5. Dance or Die (1987)
Las Vegas choreographer/recovering cokehead Jason may be the blandest action hero of all-time. Lucky for him, he's facing the blandest villains of all-time. This film (video?) is an absolute mess, combining inept camera work, lacklustre editing and wooden acting. What sets it apart and propels it to the top tier of 'So Bad It's Good' pyramid? One word: dancing. It's everywhere, it's amateurish and it's very, very 80s. This is a fun, fun ride and I recommend it to anyone looking for an undiscovered turd.

4. Nightmare Alley (1947)
A sweaty, drunken noir starring the great Tyrone Power.  I have always enjoyed noirs that step outside the city and/or dabble in the occult and the circus side show setting helps to emphasize the film's dark tones and cynicism. As a bonus, it is always a treat to see Mike Mazurski pop up in a film. A true noir classic.

3. Fair Game (1988)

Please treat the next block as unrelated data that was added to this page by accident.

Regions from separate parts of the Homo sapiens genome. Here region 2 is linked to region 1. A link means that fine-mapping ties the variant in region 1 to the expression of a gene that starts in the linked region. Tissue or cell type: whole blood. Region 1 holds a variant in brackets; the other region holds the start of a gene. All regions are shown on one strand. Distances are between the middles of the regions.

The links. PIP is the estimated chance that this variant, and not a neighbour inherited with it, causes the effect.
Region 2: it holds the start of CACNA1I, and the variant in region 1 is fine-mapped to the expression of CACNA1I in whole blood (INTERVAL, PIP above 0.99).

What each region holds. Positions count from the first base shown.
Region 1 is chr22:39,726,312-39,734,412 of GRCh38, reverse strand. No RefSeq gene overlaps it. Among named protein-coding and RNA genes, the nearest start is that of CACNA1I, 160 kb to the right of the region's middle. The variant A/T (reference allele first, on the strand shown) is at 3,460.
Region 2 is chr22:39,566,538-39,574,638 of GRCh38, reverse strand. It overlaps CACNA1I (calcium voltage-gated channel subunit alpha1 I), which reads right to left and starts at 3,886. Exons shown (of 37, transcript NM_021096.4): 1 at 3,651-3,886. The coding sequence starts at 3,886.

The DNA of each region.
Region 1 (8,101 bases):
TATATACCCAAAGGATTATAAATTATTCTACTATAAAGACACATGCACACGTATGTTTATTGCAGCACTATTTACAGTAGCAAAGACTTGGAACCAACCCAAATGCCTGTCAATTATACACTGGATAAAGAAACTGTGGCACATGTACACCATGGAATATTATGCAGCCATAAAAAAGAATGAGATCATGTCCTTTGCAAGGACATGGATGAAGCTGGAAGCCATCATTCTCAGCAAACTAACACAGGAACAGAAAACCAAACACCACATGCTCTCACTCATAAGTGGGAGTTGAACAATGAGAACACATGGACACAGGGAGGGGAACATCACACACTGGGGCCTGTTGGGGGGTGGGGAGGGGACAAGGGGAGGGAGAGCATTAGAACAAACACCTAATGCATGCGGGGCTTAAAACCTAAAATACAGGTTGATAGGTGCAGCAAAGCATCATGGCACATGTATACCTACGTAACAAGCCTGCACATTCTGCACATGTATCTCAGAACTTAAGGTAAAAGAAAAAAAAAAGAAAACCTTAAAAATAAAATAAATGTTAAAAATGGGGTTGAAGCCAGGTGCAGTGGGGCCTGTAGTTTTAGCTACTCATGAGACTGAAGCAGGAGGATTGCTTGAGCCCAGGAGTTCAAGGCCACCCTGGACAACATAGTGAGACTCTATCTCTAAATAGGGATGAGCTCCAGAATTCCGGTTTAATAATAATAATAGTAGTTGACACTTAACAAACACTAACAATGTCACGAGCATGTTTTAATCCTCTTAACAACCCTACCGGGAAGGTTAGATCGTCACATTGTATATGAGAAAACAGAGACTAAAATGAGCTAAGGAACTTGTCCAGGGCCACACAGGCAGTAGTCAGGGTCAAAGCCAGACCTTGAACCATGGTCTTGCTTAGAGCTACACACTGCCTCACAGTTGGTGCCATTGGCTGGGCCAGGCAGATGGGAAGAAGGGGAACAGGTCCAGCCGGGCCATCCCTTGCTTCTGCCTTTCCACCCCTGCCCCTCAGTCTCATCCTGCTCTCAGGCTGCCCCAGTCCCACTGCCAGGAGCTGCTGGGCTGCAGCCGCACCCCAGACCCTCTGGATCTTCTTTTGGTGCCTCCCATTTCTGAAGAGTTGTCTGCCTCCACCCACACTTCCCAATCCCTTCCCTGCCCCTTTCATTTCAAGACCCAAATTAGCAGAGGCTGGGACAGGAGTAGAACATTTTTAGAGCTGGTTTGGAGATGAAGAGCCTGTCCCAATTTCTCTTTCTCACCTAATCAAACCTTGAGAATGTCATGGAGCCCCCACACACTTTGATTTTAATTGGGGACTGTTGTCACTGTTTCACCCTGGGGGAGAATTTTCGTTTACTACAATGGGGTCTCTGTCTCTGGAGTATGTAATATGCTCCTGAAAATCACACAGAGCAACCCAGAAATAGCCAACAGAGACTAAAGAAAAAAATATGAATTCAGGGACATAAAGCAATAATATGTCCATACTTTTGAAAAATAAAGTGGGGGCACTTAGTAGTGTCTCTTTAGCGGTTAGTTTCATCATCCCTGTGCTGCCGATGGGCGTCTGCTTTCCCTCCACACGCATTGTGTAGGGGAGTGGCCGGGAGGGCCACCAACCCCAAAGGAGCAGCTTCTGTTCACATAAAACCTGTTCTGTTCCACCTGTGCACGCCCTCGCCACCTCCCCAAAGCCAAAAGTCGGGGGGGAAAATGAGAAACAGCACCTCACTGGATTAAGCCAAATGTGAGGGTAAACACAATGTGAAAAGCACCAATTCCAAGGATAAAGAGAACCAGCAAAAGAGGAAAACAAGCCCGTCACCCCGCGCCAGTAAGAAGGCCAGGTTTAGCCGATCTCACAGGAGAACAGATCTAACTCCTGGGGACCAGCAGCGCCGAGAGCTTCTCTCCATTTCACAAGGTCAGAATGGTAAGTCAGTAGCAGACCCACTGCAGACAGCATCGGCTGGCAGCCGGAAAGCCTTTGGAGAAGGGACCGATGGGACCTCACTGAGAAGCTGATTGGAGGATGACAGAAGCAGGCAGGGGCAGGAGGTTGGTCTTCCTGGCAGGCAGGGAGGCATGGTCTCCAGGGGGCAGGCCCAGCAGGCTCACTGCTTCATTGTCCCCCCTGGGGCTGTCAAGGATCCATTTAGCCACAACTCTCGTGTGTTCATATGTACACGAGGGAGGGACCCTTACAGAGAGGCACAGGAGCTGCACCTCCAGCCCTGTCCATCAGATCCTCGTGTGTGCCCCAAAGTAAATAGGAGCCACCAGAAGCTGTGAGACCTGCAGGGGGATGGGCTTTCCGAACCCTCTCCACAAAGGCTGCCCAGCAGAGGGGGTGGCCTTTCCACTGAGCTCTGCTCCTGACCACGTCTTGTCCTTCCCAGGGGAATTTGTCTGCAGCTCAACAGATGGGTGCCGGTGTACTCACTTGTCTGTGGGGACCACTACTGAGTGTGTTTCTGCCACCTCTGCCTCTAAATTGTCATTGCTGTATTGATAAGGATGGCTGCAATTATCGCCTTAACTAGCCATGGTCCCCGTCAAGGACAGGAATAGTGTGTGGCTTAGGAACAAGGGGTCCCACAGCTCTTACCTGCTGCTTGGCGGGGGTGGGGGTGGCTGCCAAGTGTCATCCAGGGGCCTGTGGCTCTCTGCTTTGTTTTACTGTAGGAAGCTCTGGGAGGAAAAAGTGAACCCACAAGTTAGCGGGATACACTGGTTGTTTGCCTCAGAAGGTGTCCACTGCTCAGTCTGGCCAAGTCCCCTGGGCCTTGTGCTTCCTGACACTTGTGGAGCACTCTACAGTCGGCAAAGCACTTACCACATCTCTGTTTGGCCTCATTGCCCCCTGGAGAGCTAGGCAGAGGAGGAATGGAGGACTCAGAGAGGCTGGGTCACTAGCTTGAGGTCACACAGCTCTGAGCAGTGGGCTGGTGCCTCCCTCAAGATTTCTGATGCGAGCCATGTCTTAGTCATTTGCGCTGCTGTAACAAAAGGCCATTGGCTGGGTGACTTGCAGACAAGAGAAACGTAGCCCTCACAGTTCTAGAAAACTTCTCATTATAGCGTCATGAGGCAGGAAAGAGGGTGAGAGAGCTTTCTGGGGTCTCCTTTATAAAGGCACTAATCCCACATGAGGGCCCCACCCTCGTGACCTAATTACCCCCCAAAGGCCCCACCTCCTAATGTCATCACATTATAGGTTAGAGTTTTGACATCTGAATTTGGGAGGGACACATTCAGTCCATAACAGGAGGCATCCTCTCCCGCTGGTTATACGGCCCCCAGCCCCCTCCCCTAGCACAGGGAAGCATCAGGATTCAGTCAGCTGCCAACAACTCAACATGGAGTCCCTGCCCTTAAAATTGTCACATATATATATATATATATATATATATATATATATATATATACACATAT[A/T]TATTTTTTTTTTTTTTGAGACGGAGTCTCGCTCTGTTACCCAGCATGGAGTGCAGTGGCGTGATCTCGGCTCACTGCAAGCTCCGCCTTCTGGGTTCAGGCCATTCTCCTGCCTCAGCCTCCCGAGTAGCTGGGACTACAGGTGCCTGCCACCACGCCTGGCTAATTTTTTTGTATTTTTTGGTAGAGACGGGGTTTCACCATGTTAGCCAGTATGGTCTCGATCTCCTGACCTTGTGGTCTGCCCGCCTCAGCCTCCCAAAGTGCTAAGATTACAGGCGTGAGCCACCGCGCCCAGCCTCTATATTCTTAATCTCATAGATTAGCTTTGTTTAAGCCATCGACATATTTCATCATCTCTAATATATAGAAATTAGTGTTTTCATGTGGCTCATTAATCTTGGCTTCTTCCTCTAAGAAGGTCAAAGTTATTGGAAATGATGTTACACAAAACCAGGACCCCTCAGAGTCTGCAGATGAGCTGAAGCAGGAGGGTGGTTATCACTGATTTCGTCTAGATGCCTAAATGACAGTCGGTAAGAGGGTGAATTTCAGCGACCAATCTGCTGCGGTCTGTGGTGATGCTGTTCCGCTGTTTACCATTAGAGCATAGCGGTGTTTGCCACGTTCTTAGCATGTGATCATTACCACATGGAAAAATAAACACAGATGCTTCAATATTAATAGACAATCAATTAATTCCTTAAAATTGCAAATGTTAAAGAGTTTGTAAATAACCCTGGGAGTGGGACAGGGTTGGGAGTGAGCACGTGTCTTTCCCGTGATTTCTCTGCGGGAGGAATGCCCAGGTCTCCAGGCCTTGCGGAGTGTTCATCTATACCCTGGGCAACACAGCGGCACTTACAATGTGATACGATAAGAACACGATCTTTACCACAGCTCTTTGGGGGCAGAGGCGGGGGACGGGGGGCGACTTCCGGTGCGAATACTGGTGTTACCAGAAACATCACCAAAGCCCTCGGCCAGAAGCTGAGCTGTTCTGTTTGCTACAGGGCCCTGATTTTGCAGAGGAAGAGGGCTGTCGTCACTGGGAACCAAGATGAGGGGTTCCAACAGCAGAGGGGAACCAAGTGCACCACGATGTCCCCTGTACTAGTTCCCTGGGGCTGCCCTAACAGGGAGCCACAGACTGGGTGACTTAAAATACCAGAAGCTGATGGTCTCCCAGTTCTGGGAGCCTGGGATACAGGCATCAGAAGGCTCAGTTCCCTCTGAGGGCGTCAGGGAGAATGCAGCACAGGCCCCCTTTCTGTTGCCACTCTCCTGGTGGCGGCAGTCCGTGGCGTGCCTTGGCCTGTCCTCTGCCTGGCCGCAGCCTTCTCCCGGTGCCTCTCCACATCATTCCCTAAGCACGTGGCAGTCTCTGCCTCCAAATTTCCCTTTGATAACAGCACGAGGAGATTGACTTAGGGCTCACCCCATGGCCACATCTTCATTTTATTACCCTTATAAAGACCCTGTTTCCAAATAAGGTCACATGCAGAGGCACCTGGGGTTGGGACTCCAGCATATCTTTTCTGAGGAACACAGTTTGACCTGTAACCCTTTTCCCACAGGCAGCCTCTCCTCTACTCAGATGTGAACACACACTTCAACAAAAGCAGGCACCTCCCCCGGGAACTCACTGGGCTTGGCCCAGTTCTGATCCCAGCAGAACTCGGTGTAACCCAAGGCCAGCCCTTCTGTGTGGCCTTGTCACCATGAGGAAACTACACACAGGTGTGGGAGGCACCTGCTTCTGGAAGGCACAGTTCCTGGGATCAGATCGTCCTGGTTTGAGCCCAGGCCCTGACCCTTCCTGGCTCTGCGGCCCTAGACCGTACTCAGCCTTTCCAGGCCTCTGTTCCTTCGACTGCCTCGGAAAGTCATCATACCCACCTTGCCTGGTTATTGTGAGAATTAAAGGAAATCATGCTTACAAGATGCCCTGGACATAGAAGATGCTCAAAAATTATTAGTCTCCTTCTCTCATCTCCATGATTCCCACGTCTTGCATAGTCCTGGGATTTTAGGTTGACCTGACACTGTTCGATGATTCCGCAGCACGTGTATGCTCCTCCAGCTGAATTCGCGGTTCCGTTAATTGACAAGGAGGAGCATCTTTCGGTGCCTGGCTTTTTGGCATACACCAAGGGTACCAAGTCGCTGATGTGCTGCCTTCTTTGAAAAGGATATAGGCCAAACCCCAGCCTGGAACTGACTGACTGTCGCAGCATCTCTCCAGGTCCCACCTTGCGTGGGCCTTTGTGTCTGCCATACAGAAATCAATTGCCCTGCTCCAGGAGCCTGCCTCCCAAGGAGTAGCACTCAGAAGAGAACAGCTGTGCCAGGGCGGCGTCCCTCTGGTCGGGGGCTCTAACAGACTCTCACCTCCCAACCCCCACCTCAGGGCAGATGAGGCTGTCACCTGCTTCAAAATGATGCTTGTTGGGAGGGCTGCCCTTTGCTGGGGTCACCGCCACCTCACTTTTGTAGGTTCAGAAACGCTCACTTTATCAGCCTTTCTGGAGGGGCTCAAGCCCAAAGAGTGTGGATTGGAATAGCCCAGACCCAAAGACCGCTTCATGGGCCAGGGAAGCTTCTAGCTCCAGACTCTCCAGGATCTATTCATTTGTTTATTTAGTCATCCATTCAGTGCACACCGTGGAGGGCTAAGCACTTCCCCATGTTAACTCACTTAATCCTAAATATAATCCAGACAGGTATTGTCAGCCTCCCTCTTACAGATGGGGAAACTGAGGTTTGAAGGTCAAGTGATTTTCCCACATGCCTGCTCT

For 80 minutes you get to watch a giant snake chase Sting's wife, Trudie Styler around an 80s apartment.  That's about it. At the same time, Gregg Henry is sitting in his car with his personal 'snake tracking' computer, sweating and cackling. It is a fun romp propelled by a Giorgio Moroder score and a lot of snake P.O.V. camerawork. Director Mario Orfini keeps the viewer engaged by working as much creativity into such a confined space as possible and obsessing over Styler's behind. It is by no means a great film, but it is a great viewing experience.

2. Mildred Pierce (1945)